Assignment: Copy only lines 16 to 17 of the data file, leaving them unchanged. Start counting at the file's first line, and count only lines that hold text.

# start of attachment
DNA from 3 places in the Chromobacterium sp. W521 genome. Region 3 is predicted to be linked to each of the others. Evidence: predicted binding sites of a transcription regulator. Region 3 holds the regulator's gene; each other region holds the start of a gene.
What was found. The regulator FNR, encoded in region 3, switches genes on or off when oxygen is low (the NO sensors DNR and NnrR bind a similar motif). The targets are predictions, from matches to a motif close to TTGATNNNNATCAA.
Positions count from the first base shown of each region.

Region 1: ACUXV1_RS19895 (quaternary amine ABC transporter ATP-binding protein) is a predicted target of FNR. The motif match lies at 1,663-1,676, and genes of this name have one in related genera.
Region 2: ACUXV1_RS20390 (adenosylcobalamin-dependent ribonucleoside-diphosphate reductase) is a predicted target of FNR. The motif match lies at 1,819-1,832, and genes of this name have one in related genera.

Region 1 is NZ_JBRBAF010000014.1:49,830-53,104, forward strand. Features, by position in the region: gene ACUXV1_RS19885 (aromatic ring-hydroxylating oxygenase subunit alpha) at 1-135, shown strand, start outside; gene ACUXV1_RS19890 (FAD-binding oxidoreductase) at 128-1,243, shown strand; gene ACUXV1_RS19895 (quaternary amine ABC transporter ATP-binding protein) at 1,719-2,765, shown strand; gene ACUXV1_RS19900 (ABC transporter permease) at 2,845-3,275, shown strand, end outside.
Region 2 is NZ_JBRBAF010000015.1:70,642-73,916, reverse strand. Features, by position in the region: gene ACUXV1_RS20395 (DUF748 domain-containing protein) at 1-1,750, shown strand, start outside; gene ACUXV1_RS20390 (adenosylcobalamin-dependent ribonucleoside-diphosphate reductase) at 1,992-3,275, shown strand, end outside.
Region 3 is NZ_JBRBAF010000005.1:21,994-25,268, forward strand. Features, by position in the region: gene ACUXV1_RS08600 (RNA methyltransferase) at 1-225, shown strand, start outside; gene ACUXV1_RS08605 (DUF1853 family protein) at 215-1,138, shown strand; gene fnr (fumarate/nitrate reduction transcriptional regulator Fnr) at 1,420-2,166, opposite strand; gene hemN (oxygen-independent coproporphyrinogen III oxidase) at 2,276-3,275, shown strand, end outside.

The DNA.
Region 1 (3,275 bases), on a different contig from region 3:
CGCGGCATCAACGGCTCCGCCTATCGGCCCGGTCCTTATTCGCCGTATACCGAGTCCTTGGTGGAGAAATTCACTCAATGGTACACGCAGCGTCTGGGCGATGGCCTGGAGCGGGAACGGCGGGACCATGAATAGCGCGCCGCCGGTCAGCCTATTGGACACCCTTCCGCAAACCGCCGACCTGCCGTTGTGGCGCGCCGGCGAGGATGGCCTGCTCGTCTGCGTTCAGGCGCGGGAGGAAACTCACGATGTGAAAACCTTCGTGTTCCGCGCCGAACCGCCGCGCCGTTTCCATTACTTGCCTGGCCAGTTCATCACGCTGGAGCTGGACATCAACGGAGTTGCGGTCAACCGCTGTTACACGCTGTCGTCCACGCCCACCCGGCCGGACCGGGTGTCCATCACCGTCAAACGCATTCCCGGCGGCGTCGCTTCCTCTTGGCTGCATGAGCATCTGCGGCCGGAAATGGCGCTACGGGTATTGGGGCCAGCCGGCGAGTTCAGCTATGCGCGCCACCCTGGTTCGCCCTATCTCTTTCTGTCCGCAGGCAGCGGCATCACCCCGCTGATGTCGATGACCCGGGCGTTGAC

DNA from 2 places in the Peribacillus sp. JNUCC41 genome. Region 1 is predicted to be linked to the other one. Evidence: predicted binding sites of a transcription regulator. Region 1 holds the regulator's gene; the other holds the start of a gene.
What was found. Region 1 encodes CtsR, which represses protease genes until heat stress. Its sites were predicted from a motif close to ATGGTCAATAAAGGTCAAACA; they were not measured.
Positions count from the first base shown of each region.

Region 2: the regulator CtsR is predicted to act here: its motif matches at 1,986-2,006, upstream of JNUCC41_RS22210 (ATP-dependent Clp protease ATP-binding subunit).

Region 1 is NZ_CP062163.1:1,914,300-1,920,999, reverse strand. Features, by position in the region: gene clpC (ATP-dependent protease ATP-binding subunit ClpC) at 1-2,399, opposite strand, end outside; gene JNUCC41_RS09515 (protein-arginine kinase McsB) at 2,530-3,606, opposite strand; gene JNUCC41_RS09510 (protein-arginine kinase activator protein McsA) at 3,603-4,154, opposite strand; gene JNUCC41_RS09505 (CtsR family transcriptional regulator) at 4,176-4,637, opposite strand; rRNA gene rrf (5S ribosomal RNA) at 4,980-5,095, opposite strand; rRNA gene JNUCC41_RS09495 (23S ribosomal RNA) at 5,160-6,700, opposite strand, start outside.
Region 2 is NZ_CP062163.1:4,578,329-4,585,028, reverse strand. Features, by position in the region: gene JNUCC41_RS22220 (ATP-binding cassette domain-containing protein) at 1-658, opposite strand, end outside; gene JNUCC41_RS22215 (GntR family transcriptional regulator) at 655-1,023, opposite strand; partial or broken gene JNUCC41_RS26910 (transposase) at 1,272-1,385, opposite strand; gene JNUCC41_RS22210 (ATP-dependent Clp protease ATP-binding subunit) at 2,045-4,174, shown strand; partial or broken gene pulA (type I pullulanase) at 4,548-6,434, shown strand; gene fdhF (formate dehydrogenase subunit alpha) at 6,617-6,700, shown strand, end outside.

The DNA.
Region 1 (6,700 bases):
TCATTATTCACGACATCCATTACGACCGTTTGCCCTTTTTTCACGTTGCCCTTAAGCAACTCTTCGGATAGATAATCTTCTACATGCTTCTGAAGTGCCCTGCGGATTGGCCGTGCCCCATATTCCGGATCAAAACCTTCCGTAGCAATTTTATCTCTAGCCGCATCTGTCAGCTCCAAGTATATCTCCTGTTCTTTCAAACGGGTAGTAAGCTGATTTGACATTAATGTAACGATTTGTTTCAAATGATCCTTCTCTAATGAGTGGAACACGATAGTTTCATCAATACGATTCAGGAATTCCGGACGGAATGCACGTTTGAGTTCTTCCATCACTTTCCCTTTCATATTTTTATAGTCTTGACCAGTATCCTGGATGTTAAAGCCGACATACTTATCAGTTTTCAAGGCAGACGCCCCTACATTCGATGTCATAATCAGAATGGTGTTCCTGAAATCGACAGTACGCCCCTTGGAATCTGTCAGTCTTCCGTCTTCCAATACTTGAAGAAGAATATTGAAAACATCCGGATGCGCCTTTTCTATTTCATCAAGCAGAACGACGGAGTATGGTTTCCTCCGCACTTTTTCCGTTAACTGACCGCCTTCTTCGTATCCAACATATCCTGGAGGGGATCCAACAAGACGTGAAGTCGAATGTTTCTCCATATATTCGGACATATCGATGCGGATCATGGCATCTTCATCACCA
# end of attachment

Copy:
Region 1 is NZ_CP062163.1:1,914,300-1,920,999, reverse strand. Features, by position in the region: gene clpC (ATP-dependent protease ATP-binding subunit ClpC) at 1-2,399, opposite strand, end outside; gene JNUCC41_RS09515 (protein-arginine kinase McsB) at 2,530-3,606, opposite strand; gene JNUCC41_RS09510 (protein-arginine kinase activator protein McsA) at 3,603-4,154, opposite strand; gene JNUCC41_RS09505 (CtsR family transcriptional regulator) at 4,176-4,637, opposite strand; rRNA gene rrf (5S ribosomal RNA) at 4,980-5,095, opposite strand; rRNA gene JNUCC41_RS09495 (23S ribosomal RNA) at 5,160-6,700, opposite strand, start outside.
Region 2 is NZ_CP062163.1:4,578,329-4,585,028, reverse strand. Features, by position in the region: gene JNUCC41_RS22220 (ATP-binding cassette domain-containing protein) at 1-658, opposite strand, end outside; gene JNUCC41_RS22215 (GntR family transcriptional regulator) at 655-1,023, opposite strand; partial or broken gene JNUCC41_RS26910 (transposase) at 1,272-1,385, opposite strand; gene JNUCC41_RS22210 (ATP-dependent Clp protease ATP-binding subunit) at 2,045-4,174, shown strand; partial or broken gene pulA (type I pullulanase) at 4,548-6,434, shown strand; gene fdhF (formate dehydrogenase subunit alpha) at 6,617-6,700, shown strand, end outside.